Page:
Mario's Creator Likens Game Ownership to Toy Ownership

Illustration for article titled Mario's Creator Likens Game Ownership to Toy Ownership

It's clear what Microsoft thinks of game ownership—the Xbox One's policies don't communicate much of a belief in it. Sony scored a lot of points on Monday, but to be fair, it was a defense of the status quo. Where does Nintendo come down on the subject?

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Shigeru Miyamoto, the creative face of the company, considers video game ownership to be akin to toy ownership, roughly speaking. To him, that means "as a consumer, you want to be able to keep those things for a long time and have those things from your youth that you can go back to and experience again," he told Eurogamer.

Miyamoto drew the metaphor from the idea that Nintendo is "almost like a toy company where we're making these things for people to play with." But it's a very useful counterpoint to those who think a game license versus a game ownership is no big deal—those who think no one will care about the games they bought today when the servers are turned off in 10 years. (As Halo 2 itself showed, people do care.)

If you imagine games as toys—or, hell, comic books, or DVDs of classic movies—then, hell yes it matters, and not because they're collectibles. The interactive experiences these things offer are still there, still may be enjoyed, whether or not they're outdated. Even if they are, your memories may make playing them a richer experience.

That said, Nintendo could take an additional step toward this toy-ownership ideal. As it stands, you may transfer digital content you own from machine to machine only. If your Wii U or 3DS is lost, stolen or fried, there's no way to pull down what you purchased from the cloud—as you can, incidentally, with an Xbox Live or PlayStation Network account. Nintendo's been forgiving in very extreme cases, but it would be nice to see them finally take that step.

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Miyamoto: Nintendo's game ownership policy should operate "like a toy company" [Eurogamer]

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To contact the author of this post, write to owen@kotaku.com or find him on Twitter @owengood. Image by Getty

DISCUSSION

The ownership argument is always in the conversation when an industry is shifting from hard-copy media to digital distribution.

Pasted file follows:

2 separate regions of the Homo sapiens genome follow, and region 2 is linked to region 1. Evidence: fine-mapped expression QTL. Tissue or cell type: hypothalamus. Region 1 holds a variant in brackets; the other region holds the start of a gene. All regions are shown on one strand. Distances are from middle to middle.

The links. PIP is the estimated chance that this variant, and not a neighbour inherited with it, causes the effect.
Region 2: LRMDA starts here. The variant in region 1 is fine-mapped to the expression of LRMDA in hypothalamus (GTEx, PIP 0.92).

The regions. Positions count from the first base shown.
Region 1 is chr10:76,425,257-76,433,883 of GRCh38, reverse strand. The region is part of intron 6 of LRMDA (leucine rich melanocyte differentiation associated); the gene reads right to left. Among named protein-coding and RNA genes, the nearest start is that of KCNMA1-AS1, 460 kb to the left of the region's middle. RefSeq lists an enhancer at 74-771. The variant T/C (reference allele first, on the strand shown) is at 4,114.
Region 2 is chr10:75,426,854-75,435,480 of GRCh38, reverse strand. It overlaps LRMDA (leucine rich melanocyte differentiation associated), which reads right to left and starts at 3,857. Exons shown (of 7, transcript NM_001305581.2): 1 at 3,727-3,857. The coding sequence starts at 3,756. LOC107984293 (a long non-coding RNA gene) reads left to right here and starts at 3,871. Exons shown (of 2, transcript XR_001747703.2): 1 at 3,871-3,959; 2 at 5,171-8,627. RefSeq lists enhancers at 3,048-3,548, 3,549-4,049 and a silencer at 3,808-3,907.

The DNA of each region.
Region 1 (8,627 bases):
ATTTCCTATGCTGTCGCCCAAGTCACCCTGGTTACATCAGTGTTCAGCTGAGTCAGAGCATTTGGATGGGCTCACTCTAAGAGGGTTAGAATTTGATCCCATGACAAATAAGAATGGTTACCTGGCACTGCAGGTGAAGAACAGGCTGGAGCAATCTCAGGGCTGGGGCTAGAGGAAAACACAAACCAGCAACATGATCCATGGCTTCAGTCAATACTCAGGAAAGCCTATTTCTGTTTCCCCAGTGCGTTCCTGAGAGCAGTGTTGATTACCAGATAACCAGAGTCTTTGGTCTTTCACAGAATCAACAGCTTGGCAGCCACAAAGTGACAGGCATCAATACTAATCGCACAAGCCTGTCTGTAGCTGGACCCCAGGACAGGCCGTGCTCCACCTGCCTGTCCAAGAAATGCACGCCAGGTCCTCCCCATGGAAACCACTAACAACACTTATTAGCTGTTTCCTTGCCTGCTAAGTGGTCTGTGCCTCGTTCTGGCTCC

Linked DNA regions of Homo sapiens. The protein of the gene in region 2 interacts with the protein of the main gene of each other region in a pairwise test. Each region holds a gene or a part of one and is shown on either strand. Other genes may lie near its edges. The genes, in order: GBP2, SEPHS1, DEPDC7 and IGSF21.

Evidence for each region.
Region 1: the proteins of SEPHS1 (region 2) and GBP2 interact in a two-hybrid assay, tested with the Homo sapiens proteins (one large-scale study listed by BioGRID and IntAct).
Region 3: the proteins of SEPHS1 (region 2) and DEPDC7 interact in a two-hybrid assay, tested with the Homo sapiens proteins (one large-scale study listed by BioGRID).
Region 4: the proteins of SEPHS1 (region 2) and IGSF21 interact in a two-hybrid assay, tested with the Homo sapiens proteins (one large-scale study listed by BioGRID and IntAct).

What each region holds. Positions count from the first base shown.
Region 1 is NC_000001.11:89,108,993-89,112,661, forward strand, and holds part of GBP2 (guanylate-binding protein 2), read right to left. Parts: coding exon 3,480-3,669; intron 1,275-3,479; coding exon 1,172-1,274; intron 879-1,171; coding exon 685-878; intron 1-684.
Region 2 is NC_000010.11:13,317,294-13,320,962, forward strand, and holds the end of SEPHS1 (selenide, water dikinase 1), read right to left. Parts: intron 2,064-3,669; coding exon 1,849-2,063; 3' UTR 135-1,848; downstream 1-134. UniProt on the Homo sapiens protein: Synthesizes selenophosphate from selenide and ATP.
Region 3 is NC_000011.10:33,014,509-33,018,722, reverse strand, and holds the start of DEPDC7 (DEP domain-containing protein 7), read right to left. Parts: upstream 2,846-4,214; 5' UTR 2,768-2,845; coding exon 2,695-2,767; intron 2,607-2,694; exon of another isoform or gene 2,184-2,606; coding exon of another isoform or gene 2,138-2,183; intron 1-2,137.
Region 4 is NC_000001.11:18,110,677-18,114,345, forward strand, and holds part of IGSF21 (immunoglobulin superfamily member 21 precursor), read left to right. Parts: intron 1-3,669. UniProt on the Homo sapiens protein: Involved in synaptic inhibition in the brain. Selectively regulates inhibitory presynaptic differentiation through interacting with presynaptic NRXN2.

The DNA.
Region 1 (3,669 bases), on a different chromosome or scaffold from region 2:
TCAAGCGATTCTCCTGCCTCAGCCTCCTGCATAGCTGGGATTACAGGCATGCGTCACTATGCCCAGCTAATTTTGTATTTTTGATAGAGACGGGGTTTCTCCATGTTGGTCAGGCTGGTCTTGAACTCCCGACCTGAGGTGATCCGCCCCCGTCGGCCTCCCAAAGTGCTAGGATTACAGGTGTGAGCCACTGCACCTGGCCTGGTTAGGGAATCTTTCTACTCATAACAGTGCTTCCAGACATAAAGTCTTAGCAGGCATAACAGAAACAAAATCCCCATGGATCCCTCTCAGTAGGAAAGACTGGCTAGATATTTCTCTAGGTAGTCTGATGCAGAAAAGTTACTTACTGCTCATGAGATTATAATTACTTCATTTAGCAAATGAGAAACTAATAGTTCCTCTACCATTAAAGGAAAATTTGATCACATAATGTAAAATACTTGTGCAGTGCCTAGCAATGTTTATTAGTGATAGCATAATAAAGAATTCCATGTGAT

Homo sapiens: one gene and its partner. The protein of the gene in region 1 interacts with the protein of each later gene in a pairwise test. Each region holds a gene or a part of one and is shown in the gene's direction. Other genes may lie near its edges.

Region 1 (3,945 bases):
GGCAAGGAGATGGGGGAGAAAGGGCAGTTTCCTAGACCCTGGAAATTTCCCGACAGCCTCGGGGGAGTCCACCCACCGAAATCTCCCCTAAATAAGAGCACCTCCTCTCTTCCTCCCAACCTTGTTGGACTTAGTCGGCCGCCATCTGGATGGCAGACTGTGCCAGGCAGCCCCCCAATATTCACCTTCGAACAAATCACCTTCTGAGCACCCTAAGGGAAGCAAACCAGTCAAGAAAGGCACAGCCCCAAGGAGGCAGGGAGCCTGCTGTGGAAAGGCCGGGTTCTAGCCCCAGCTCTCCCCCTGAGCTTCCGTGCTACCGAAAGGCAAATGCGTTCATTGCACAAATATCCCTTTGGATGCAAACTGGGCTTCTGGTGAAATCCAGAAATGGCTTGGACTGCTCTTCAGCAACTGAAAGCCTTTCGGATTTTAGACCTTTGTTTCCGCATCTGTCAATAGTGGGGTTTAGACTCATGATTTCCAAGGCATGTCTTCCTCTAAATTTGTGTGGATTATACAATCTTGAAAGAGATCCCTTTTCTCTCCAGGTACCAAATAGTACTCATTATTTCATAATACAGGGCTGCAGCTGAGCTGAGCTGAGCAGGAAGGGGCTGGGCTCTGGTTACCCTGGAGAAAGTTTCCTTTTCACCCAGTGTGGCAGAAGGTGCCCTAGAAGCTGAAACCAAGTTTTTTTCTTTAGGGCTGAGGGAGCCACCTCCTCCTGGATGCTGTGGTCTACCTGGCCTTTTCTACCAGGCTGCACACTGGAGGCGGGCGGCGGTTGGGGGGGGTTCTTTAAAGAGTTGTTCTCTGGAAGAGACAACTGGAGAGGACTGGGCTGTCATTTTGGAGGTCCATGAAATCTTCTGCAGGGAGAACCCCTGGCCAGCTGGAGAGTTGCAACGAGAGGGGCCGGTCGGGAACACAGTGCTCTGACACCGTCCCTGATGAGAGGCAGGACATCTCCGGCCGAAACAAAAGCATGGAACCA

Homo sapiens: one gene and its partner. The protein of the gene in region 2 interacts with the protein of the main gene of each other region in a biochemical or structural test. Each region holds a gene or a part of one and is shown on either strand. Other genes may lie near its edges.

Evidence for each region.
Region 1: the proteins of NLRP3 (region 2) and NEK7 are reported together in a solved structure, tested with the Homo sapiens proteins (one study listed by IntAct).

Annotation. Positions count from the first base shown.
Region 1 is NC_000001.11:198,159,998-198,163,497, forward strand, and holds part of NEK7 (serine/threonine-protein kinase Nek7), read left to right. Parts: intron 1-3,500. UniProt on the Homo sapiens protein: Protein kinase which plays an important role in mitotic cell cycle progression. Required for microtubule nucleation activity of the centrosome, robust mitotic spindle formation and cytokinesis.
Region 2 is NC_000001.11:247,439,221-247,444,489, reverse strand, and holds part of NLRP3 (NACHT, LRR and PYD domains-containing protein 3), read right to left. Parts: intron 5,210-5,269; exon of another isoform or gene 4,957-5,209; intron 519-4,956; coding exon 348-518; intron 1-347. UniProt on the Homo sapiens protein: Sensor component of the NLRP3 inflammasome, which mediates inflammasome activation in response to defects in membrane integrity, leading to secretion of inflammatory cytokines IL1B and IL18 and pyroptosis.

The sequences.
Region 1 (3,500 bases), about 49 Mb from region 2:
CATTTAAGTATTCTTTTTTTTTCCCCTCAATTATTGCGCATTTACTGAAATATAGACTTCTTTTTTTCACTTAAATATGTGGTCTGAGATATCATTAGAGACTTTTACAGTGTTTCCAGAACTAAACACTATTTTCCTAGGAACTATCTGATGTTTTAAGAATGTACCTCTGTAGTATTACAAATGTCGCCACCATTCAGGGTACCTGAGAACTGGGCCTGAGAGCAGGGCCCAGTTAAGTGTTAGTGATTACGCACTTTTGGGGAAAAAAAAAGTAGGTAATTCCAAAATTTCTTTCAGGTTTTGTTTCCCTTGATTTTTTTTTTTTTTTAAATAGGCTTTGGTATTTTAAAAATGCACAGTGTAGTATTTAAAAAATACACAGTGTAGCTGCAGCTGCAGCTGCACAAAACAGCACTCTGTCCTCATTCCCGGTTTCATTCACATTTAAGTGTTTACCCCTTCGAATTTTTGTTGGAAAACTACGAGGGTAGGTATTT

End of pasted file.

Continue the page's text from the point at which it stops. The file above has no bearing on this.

Music fans lamented jewel cases and album cover art and liner notes, but ultimately they gave that up in favor of $9 CDs and a-la-carte songs and downloading an anticipated new cut to their phone at midnight on release day.

Book readers talk about how books feel and how books smell, and how much they like selling or lending or giving away their old books. But many of them have switched to e-books, because e-books are cheaper, and when you finish something, you can start something else right there, without even getting out of bed.

Movie watchers have abandoned disk-based movie purchases for streaming services and on-demand cable, even though streaming media doesn't match Blu Ray resolution. It's just easier to dial something up on Netflix than to deal with disks, and people are less pleased than they used to be to have DVDs taking up space in their homes.

Digitally distributed games are better than disk-based games because the system's HDD can be accessed much more quickly than an optical disk can be read. Even if digitally distributed games cost the same as disk-based games, many gamers would probably switch to buying digital solely for shorter load times. And I expect that the digital versions of games will be at least $5-10 cheaper than the packaged games as well.

I also don't see much need to keep or archive games. Games depreciate incredibly quickly; today's $60 new release is on sale for $40 in three months, and in a bin for $19.99 at Christmas.

The big franchises get nearly annual iterations which supercede and replace the old versions, and there's a huge flood of titles every year, so no game really becomes as monumental as SMB3 or Link to the Past did in the SNES generation. Game technology is constantly moving forward, so most gamers don't want to deal with going back and playing even a seminal last-gen game like Halo 2, with its low-resolution and blocky models.

Even the once-a-generation franchises are sort of obviated by their sequels. Even if you're a huge Super Smash fan, you don't need the old Super Smash once the new iteration comes out.

I think Nintendo made a huge mistake launching the Wii U with such a small hard drive. They missed the boat on digital distribution this generation just like they missed the boat on high-def last time. They're going to be in bad shape when Gamestop starts shuttering tons of stores next year.